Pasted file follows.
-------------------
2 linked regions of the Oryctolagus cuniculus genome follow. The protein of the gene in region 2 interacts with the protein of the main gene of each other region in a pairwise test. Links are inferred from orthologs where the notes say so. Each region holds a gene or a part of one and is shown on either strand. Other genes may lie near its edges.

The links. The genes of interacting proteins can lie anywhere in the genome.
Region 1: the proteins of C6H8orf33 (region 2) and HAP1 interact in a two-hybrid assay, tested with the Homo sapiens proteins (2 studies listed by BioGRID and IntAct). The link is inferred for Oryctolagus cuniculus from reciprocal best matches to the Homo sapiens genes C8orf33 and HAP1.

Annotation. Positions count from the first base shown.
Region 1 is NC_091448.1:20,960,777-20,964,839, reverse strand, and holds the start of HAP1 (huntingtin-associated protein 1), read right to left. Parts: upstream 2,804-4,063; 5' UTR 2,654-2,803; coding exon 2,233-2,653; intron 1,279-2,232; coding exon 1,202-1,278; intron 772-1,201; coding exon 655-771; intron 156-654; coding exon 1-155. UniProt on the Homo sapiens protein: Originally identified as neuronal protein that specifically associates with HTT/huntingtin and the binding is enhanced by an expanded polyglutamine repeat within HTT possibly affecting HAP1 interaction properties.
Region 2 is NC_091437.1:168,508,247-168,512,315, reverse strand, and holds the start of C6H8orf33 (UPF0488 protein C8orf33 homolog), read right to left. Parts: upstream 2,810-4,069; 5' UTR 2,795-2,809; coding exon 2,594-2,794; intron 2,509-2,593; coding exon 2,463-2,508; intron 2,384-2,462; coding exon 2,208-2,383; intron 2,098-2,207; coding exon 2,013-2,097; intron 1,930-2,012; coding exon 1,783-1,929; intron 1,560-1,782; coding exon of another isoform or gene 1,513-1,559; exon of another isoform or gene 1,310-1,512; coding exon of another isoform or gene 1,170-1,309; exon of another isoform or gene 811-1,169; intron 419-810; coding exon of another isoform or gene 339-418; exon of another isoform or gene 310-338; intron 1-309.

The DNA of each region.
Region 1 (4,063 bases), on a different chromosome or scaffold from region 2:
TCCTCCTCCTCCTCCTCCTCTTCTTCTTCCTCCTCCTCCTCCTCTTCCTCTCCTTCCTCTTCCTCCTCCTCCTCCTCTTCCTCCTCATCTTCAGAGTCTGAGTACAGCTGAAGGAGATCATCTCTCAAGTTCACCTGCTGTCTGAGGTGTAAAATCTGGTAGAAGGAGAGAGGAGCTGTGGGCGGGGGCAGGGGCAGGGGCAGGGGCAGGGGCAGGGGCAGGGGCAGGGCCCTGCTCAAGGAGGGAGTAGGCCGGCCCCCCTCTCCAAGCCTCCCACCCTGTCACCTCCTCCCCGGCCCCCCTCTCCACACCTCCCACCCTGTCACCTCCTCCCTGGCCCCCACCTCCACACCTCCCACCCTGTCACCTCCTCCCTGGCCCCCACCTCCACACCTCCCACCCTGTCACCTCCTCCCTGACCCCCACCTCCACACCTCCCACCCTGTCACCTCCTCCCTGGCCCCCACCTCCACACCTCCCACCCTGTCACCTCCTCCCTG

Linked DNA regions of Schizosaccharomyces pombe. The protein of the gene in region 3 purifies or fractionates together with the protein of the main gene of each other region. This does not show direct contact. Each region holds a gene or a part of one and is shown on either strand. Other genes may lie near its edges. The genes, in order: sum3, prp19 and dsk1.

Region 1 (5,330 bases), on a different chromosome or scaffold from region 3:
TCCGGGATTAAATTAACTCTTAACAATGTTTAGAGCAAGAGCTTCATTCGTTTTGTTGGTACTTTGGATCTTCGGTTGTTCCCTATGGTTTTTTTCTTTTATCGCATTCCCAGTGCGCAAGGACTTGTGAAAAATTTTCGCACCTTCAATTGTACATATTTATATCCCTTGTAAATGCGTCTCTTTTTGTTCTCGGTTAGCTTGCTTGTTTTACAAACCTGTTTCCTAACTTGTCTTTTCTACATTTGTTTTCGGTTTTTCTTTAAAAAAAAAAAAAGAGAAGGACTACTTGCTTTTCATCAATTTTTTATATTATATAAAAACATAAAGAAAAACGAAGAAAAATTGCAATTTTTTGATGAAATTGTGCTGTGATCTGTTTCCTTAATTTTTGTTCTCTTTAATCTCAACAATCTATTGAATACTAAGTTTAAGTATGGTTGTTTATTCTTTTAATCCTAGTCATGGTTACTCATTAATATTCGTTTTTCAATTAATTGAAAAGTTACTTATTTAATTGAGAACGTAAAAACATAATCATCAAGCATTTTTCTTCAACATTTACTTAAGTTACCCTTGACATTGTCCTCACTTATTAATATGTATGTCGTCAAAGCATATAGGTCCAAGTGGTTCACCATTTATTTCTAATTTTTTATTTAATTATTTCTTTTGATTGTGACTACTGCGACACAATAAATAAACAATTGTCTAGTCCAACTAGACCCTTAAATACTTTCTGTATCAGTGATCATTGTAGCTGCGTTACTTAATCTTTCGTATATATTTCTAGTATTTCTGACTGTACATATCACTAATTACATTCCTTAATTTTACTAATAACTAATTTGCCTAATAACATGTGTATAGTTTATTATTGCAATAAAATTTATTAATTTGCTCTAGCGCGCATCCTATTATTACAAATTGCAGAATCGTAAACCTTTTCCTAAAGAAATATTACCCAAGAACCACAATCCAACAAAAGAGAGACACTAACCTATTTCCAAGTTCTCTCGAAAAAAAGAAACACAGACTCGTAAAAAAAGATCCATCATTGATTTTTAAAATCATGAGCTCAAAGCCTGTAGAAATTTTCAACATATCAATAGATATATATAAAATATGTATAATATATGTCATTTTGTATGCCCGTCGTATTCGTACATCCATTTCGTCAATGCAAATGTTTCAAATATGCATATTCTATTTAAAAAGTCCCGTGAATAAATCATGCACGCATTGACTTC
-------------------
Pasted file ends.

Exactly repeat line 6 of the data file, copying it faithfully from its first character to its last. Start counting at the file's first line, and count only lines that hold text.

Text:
Region 2 is NC_091437.1:168,508,247-168,512,315, reverse strand, and holds the start of C6H8orf33 (UPF0488 protein C8orf33 homolog), read right to left. Parts: upstream 2,810-4,069; 5' UTR 2,795-2,809; coding exon 2,594-2,794; intron 2,509-2,593; coding exon 2,463-2,508; intron 2,384-2,462; coding exon 2,208-2,383; intron 2,098-2,207; coding exon 2,013-2,097; intron 1,930-2,012; coding exon 1,783-1,929; intron 1,560-1,782; coding exon of another isoform or gene 1,513-1,559; exon of another isoform or gene 1,310-1,512; coding exon of another isoform or gene 1,170-1,309; exon of another isoform or gene 811-1,169; intron 419-810; coding exon of another isoform or gene 339-418; exon of another isoform or gene 310-338; intron 1-309.